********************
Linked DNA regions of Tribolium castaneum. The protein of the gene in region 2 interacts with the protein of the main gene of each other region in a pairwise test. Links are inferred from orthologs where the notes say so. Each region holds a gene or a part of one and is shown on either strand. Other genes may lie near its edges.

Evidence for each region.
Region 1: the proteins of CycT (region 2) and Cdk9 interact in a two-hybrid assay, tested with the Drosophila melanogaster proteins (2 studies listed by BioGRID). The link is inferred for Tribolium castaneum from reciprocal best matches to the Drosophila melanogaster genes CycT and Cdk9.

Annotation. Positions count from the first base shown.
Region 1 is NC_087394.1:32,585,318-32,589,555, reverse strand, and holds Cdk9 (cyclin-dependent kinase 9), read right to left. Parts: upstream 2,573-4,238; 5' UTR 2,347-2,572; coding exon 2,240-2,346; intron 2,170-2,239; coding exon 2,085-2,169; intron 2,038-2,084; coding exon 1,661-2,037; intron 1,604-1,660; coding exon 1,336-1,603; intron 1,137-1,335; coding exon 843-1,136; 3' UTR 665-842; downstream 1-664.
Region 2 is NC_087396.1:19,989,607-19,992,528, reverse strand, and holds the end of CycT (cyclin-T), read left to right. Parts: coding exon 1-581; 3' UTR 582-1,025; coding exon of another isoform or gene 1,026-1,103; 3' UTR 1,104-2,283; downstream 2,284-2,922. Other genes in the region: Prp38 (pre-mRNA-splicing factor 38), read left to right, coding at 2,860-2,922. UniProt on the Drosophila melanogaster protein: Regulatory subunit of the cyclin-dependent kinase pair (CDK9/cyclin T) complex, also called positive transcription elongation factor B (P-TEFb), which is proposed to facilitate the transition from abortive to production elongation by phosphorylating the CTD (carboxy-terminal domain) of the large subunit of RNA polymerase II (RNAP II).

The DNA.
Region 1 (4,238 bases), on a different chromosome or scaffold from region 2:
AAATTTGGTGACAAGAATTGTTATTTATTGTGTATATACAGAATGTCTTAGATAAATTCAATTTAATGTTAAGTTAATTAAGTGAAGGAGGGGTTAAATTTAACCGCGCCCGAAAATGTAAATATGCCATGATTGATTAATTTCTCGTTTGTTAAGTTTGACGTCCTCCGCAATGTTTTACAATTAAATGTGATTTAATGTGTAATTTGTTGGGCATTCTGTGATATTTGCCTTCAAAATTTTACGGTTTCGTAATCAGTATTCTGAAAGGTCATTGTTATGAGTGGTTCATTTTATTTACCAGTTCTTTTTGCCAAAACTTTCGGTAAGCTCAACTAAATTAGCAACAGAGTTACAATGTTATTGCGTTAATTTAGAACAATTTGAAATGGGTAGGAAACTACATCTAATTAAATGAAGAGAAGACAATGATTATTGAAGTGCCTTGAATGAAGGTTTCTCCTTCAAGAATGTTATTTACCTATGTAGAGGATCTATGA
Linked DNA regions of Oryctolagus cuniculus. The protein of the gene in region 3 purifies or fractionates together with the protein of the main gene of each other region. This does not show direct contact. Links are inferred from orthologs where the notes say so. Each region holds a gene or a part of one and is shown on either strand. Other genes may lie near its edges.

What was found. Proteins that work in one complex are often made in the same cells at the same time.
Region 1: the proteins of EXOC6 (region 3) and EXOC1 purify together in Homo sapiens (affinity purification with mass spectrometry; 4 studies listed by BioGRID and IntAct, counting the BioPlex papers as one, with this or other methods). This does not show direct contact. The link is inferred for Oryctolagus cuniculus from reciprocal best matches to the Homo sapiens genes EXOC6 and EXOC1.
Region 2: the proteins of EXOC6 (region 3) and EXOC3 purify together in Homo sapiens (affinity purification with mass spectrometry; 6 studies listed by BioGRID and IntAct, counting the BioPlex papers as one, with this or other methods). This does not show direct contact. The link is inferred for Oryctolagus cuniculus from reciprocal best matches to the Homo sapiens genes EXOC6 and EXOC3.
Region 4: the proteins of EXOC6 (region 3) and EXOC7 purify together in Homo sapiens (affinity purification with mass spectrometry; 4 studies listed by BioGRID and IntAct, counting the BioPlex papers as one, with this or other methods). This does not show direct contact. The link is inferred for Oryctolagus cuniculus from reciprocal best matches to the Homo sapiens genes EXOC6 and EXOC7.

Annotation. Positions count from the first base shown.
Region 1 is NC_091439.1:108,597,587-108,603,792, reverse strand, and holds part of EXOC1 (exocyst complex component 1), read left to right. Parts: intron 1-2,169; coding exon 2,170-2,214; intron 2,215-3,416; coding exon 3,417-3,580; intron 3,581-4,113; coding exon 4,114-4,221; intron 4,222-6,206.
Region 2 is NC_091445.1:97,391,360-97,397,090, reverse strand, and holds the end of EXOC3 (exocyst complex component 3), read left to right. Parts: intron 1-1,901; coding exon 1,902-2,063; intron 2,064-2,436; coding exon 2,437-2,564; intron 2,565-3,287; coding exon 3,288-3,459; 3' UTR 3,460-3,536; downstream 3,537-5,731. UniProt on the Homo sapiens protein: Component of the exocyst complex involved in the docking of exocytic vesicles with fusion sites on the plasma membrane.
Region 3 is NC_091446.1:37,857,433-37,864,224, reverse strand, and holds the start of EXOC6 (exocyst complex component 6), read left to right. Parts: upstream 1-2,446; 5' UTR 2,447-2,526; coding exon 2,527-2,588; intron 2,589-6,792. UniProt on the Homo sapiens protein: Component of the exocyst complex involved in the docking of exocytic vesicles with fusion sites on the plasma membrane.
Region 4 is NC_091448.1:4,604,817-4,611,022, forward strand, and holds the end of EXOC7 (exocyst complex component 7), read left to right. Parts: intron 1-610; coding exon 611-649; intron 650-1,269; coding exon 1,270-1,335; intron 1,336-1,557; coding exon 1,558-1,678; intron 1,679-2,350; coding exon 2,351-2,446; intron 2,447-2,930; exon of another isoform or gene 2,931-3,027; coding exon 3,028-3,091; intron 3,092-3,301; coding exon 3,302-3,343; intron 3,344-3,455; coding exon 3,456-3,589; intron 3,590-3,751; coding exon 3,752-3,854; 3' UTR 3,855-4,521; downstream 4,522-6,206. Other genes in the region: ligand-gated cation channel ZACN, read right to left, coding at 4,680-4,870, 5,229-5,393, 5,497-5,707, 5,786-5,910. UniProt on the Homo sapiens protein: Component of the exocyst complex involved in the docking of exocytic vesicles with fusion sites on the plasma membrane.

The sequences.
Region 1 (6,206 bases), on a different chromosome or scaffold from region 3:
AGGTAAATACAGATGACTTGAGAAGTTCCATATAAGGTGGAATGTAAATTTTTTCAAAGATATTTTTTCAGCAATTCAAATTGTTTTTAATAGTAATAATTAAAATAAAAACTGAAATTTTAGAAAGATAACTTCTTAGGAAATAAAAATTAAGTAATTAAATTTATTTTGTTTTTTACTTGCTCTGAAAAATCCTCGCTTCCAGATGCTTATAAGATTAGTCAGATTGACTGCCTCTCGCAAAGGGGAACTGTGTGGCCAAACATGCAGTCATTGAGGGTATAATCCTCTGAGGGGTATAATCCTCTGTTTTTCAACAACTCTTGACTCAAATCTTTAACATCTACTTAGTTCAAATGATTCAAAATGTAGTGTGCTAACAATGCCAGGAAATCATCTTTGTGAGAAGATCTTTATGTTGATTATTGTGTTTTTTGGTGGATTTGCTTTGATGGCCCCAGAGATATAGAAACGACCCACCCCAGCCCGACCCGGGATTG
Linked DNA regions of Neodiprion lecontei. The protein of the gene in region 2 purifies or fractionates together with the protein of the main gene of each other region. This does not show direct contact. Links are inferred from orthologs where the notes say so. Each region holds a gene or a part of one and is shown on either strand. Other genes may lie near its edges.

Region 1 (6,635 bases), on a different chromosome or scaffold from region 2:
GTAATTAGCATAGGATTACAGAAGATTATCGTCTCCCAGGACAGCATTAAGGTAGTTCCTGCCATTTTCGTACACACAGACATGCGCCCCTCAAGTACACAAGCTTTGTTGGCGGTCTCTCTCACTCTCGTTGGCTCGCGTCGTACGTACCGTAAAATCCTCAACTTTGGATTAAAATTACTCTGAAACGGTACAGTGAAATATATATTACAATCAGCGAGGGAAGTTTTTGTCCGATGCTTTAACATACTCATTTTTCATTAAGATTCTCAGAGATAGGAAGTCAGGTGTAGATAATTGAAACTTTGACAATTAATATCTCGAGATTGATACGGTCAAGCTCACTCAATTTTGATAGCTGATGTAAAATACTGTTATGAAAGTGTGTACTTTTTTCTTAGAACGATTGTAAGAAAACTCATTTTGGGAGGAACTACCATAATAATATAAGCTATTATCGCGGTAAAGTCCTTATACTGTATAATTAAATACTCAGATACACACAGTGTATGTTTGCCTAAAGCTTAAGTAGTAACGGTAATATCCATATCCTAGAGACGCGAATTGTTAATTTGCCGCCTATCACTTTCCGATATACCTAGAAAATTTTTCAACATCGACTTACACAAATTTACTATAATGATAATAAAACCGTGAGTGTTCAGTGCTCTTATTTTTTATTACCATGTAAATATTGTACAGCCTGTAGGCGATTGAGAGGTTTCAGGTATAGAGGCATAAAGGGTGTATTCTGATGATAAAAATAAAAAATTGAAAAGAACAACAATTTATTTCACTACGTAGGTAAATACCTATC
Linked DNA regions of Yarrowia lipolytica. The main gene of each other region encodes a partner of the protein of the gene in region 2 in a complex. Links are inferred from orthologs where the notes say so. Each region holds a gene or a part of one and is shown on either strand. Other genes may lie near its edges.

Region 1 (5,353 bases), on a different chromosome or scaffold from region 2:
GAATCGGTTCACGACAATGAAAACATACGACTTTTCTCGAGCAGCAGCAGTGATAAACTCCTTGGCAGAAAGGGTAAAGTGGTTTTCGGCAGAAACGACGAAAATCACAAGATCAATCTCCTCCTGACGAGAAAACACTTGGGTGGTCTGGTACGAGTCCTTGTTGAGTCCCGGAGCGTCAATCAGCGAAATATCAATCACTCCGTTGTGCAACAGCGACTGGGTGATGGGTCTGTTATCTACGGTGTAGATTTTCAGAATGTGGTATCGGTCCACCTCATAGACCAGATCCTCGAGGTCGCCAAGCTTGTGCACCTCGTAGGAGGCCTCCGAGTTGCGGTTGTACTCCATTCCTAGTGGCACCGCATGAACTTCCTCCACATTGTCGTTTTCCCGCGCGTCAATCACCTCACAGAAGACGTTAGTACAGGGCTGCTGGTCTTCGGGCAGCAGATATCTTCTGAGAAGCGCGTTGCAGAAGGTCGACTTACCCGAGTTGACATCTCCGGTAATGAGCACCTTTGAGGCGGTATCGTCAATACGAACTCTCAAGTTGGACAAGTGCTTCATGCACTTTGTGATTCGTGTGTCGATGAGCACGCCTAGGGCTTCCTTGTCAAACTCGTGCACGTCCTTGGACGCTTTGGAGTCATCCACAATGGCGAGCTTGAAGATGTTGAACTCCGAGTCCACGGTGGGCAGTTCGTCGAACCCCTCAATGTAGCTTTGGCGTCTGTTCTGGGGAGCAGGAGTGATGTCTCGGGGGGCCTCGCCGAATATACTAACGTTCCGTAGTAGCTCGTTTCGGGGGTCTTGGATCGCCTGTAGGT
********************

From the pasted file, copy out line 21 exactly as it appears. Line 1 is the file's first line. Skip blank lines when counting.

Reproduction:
Region 1 (6,206 bases), on a different chromosome or scaffold from region 3: